30 January 1972.
Bloody Sunday, or the Bogside Massacre, was a massacre on 30 January 1972 in the Bogside area of Derry, Northern Ireland, when British soldiers shot 26 unarmed civilians during a protest march against internment without trial. Fourteen people died: 13 were killed outright, while the death of another man four months later was attributed to his injuries. Many of the victims were shot while fleeing from the soldiers, and some were shot while trying to help the wounded. Other protesters were injured by shrapnel, rubber bullets, or batons, and two were run down by army vehicles. All of those shot were Catholics. The march had been organised by the Northern Ireland Civil Rights Association (NICRA). The soldiers were from the 1st Battalion, Parachute Regiment (“1 Para”), the same battalion implicated in the Ballymurphy massacre several months prior.
Two investigations were held by the British government. The Widgery Tribunal, held in the immediate aftermath, largely cleared the soldiers and British authorities of blame. It described the soldiers’ shooting as “bordering on the reckless”, but accepted their claims that they shot at gunmen and bomb-throwers. The report was widely criticised as a “whitewash”. The Saville Inquiry, chaired by Lord Saville of Newdigate, was established in 1998 to reinvestigate the incident. Following a 12-year investigation, Saville’s report was made public in 2010 and concluded that the killings were both “unjustified” and “unjustifiable”. It found that all of those shot were unarmed, that none were posing a serious threat, that no bombs were thrown and that soldiers “knowingly put forward false accounts” to justify their firing. The soldiers denied shooting the named victims but also denied shooting anyone by mistake. On publication of the report, the British prime minister David Cameron made a formal apology on behalf of the United Kingdom. Following this, police began a murder investigation into the killings.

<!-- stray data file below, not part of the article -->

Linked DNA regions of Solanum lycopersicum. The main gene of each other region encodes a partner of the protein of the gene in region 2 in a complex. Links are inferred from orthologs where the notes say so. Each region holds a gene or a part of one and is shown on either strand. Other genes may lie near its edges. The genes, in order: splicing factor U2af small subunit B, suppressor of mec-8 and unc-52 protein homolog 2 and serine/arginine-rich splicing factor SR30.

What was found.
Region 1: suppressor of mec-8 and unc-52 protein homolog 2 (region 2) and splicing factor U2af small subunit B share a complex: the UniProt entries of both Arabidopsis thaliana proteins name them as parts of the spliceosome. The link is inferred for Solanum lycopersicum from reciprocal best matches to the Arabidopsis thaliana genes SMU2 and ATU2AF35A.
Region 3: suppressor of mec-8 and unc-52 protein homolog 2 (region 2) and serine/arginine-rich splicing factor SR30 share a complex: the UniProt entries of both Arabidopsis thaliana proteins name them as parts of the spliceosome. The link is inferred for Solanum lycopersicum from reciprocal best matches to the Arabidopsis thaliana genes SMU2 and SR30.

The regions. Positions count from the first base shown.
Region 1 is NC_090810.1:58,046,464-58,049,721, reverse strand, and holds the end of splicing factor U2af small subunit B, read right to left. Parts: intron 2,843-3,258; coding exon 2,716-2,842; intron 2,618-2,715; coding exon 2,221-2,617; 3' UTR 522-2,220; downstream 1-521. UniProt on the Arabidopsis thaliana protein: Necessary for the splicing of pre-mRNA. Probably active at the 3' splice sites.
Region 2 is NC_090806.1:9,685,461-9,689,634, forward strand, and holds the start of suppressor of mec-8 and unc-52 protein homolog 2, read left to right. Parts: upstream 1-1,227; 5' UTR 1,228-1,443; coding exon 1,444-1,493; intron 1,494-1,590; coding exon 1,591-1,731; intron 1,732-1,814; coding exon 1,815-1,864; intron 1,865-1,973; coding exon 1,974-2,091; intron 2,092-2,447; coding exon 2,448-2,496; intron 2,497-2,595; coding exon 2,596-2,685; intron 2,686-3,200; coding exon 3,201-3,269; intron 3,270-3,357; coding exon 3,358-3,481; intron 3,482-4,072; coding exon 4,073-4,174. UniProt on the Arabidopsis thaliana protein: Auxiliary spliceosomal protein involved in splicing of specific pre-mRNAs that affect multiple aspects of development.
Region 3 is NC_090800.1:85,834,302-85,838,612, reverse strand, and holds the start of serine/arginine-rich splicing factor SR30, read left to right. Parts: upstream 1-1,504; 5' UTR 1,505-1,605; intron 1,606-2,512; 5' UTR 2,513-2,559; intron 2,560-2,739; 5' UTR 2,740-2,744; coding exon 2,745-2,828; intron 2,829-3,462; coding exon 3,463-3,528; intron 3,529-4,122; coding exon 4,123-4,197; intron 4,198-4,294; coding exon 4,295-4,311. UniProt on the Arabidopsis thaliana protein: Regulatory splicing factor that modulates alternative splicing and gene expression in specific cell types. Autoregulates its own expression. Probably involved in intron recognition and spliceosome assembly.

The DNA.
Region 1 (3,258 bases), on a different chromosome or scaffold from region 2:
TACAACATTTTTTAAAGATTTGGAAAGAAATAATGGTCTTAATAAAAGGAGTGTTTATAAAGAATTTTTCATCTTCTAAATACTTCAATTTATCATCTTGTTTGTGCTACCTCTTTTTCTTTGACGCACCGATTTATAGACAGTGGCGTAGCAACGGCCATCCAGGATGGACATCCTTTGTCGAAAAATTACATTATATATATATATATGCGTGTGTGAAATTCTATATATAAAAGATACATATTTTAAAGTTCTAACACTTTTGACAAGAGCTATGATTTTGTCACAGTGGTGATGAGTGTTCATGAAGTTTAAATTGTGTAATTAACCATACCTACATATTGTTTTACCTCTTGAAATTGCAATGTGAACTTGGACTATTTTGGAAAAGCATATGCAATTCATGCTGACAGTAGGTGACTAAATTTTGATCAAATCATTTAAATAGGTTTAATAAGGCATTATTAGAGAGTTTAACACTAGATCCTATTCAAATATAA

Bloody Sunday came to be regarded as one of the most significant events of the Troubles, because many civilians were killed by forces of the state, in full view of the public and the press. It was the highest number of people killed in a single shooting incident during the conflict and is considered the worst mass shooting in Northern Irish history. Bloody Sunday fuelled Catholic and Irish nationalist hostility towards the British Army and worsened the conflict. Support for the Provisional Irish Republican Army (IRA) rose, and there was a surge of recruitment into the organisation, especially locally.